The majority of our winter this year was spent in the Sonoran Desert, probably because we love the landscape. Our camping spot, while we are in the Ajo area, is out in the Sonoran Desert so we thought it would be interesting to drive the 40 miles south to visit the Organ Pipe Cactus National Monument and learn more about this area.
The monument was created April 13, 1937 to protect critical habitat for birds, wildlife, and plants. We started our tour in the Visitor Centre watching a fifteen-minute video on the park. That was followed by a look at the displays, which were interesting and very informative. We then headed outside to follow the interpretive path through the desert.
There were many saguaro cacti (pronounced sa-WA-roh), which are Arizona’s tallest cactus and are believed to have inhabited the desert for ten thousand years. They can grow over seventy feet tall, although most are forty-five to fifty feet tall. Fruit and seeds off the saguaro are eaten by coyote or cactus wren, passed through their digestive system and are distributed throughout the desert.
Of the forty million seeds a saguaro produces in it’s lifetime, only a few sprout and produce a saguaro big enough to produce seeds. Seeds that survive usually begin their life under the protection of a plant or tree that offers shade, protection from the rain, and cover that hides it from being seen and eaten.
Another story, which we heard during the movie, says that a mother neglected by his mother slipped into a tarantula hole and sprouted as the first saguaro 🙂
A saguaro has shallow roots and takes a decade to grow its first inch, half a century to reach twelve feet and seventy-five years to sprout branches.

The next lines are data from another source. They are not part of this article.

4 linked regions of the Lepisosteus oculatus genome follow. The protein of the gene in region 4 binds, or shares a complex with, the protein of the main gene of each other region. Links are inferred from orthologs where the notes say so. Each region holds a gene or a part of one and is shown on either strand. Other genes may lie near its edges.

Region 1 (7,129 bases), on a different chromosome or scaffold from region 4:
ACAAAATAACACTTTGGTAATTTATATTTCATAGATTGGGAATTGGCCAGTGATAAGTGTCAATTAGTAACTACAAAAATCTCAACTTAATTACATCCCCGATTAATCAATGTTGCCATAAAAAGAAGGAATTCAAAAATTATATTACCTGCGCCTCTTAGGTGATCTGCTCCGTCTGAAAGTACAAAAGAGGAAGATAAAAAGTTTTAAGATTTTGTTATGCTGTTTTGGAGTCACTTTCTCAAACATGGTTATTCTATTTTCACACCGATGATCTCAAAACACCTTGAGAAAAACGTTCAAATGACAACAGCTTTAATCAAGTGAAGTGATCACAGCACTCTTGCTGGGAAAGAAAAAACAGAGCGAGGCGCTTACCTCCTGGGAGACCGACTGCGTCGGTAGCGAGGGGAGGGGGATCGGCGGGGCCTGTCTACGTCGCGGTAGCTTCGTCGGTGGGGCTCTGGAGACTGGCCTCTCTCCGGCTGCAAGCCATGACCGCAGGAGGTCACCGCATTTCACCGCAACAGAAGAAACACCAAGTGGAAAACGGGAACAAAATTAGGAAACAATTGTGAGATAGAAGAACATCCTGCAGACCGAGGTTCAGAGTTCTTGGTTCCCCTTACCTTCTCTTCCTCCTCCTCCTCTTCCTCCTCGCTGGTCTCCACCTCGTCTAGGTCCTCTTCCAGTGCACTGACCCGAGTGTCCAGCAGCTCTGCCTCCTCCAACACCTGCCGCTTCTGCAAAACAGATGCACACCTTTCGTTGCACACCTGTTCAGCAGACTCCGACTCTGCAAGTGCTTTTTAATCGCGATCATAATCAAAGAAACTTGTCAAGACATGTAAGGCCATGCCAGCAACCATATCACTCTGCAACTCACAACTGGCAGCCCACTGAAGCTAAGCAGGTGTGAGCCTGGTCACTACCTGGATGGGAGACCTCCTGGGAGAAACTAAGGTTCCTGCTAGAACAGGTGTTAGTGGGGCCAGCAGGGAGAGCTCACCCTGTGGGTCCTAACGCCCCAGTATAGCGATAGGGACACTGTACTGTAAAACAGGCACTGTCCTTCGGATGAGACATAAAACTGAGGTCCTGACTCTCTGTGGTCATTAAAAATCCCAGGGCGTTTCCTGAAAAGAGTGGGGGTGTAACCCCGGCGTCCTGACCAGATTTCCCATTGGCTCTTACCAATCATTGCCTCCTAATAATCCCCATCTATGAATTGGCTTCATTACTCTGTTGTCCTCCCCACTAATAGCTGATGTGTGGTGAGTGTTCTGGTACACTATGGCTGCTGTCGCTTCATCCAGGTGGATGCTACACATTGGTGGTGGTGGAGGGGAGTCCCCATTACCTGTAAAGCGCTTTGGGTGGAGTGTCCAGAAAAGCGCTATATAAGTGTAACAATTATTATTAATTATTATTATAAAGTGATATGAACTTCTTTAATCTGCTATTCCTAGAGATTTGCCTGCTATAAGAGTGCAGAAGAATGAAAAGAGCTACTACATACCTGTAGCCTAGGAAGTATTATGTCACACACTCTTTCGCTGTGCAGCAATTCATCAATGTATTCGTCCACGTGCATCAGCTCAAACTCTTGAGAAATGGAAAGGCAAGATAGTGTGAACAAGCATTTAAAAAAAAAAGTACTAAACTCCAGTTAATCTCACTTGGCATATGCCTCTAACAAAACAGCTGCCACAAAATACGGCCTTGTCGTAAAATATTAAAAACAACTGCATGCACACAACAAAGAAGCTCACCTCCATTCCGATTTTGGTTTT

Occasionally you will see the skeleton of a dead saguaro in the desert. The skeleton shows how the saguaro is made up of many individual ribs that are fused together. This column of ribs provides support for the heavy water storing tissue of the cactus.
There were far fewer organ pipe cacti in the park, as most grow further south in Mexico. They are considered the New Kid on the Block; they first migrated into the area forty-five hundred years ago.
Organ Pipe Cactus National Monument encompasses the bulk of the U.S. population of organ pipe cacti. It is the only place in the United States to see large stands of cacti grow naturally. Early settlers encountered dead cacti that reminded them of church pipe organs, thus the name organ pipe cactus.
Organ pipe cacti grow to twenty-three feet tall and live for one hundred and fifty feet years. Animals in the desert feast on the fruit and disperse the seeds across the desert.
I was happy to finally find out what was growing in the Palo Verde trees I have seen around the desert.
The growth is desert mistletoe, a leafless parasitic plant that takes water and nutrients from the tree and is often referred to as the tree thief.
Desert mistletoe is a dense cluster of brittle, jointed green stems that are primarily leafless. The clusters can grow to lengths of three feet in six to eight years. The plant blooms from January to March, and produce a strong fragrance. Shortly after blooming, the flowers produce an abundance of red fruit with extremely sticky seeds and since they are a favorite food for birds in the desert they often get the sticky seeds stuck to their beaks or feet. As they wipe their beaks and feet clean on another branch, or even another tree, the mistletoe seeds now become planted on a new potential host.
And I will leave it there for today as I’m sure you eyes are starting to droop 🙂 Come back tomorrow if you want to read part two.
Until next time …